Pour a small amount of water into the bottle until it just covers the top of the stones or marbles.
Hold a ruler to the side of your gauge, making sure that the 0 point lines up with the top of the water. You have just calibrated your gauge to measure all rainfall beginning at the top of the water (versus at the bottom of the bottle). Use the permanent marker to make a mark every 1/2 centimeter from zero (the top of the water) to the bottom of the funnel. Turn the bottle one-quarter turn and repeat this process, making a mark every 1/2 inch.
Place your gauge in a secure location outside. Choose somewhere with no overhead obstructions (nothing to prevent rain from reaching the funnel) and where it is unlikely to be disturbed by pets, wind, etc.
Recalibrate your gauge each morning by emptying out all of the water until it’s level with the zero-mark. Note: If the weather has been very dry, you may have to add a small amount of water to get up to the zero-mark, to make up for evaporation that occurred overnight.
Keep your eyes on the daily weather forecast, or look at the sky each morning. Do you expect a lot of rainfall today? Can you predict how much? Take a measurement at the same time every evening to see how much rain fell during the day.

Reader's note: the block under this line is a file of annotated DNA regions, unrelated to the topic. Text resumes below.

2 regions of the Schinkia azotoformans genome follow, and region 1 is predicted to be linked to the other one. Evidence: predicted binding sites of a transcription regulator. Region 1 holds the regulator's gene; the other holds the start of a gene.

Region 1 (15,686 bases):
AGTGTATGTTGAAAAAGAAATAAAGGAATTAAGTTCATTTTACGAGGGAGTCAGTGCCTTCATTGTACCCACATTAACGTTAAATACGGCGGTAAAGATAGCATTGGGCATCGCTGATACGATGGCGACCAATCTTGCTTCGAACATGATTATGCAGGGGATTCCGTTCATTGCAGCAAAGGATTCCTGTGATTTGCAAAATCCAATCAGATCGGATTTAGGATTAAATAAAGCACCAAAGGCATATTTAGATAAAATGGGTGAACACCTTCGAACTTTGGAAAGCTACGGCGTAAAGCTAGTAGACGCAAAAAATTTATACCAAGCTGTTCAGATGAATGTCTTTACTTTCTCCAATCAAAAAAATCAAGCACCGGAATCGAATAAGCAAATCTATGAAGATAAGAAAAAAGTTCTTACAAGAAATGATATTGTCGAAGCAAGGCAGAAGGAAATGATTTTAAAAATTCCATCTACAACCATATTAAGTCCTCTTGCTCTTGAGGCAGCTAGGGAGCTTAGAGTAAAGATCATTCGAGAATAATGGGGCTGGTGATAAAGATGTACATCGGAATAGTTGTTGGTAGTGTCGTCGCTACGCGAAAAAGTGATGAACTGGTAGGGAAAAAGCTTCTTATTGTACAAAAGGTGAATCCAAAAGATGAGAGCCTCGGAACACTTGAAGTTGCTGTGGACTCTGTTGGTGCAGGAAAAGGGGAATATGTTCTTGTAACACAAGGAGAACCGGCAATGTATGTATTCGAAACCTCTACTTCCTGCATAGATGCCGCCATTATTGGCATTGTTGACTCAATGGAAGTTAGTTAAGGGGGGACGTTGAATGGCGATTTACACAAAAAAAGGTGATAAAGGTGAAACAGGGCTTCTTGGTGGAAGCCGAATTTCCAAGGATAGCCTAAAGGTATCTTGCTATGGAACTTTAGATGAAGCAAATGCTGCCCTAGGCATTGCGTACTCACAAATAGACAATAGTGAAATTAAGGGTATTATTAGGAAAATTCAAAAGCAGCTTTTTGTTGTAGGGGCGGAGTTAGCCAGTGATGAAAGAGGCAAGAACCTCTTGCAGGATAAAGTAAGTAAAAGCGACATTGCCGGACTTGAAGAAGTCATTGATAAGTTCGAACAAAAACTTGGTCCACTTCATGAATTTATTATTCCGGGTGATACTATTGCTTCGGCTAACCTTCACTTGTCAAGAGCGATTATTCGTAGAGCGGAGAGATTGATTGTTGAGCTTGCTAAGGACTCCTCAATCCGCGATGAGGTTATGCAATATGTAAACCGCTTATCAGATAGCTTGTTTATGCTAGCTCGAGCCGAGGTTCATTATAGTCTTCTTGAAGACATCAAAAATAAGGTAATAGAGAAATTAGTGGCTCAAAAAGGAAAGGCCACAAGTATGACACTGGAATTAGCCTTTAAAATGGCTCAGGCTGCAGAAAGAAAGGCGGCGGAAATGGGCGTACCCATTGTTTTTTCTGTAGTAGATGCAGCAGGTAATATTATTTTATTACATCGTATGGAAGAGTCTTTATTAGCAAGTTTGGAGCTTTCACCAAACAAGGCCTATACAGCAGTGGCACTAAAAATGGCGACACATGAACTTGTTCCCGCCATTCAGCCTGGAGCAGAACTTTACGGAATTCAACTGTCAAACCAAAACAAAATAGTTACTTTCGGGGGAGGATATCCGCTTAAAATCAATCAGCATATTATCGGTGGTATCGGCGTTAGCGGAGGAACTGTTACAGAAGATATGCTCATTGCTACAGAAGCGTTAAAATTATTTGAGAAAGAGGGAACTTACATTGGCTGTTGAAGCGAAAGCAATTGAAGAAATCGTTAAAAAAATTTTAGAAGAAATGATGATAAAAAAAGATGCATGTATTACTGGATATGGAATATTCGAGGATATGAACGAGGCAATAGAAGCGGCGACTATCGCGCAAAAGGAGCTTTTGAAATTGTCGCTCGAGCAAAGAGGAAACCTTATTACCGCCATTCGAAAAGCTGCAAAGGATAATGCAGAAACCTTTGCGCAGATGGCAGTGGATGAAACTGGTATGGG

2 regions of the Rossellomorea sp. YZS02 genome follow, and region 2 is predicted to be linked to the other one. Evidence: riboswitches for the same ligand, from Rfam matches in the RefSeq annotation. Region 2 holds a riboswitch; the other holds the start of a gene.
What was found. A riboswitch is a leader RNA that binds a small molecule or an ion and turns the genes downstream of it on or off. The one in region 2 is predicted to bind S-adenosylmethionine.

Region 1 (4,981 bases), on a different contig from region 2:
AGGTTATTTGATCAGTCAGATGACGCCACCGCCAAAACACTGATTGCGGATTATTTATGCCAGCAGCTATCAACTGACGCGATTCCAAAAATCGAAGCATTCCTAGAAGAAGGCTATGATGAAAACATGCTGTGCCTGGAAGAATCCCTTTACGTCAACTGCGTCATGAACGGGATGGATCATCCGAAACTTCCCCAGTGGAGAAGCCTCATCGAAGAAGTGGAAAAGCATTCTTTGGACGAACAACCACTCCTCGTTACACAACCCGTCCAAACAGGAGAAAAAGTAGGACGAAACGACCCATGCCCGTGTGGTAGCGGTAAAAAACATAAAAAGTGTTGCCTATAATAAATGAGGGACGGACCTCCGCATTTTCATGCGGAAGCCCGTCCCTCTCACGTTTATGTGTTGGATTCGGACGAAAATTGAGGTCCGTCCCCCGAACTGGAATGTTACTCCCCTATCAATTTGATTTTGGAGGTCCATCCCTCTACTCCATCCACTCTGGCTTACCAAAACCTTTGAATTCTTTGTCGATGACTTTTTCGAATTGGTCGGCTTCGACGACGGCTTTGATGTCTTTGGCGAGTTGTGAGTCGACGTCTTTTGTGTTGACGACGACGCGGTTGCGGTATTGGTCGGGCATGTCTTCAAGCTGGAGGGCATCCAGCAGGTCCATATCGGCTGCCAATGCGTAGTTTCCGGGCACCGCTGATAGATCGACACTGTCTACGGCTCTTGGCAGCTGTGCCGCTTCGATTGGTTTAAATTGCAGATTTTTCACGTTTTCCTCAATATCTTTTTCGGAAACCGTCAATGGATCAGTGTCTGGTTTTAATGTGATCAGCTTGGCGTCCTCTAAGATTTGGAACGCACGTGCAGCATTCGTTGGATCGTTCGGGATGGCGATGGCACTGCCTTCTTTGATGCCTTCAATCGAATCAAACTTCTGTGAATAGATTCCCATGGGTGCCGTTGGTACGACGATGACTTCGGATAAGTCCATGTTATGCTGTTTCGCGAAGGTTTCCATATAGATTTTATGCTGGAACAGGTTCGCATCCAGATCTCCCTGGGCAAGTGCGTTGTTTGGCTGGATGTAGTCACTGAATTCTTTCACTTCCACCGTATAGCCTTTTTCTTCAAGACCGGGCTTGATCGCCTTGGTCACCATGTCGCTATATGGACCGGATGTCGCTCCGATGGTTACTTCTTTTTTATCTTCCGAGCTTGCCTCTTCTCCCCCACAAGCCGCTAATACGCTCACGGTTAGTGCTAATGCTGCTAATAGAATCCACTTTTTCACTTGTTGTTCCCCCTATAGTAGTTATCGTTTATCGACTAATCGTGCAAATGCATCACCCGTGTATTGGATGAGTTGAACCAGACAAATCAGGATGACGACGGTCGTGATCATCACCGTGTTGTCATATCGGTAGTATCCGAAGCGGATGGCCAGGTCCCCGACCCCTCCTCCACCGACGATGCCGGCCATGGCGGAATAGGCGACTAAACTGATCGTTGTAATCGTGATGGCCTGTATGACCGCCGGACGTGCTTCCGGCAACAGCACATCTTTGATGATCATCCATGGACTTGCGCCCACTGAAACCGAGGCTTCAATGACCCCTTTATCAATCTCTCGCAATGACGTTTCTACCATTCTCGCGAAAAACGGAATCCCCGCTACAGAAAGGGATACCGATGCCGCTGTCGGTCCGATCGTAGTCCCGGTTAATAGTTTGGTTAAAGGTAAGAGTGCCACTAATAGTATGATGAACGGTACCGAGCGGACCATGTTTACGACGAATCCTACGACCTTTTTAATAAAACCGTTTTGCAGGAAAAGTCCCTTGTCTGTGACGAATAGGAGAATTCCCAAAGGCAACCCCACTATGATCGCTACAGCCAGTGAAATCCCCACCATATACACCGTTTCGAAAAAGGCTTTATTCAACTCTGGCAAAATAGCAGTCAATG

Suggestions for more science: Record your data in a log or a table to track rainfall in your area. Include the date, your rainfall measurement, and maybe even a sketch of the types of clouds you noticed that day. What other data might you want to record in your rain log? Take daily measurements for one week, two weeks, or one month. Do you see patterns emerging? Does your ability to predict daily rainfall based on cloud cover become more accurate over time? Why do you think that is?
Dissect flowers and learn about their structure with this simple hands-on activity. Dissecting a flower is a great way to visually explore and identify the different parts of a flower. Any common spring flowers with large parts work really well, such as lilies, irises, daffodils, and tulips. How many plant parts do you think you can identify?
Supplies: common spring flowers with larger parts, paper plates, tweezers, magnifying glass (optional)
Label each of the paper plates with one plant part (e.g., stem, petal, leaf, pistil, and stamen). Label one extra paper plate "other."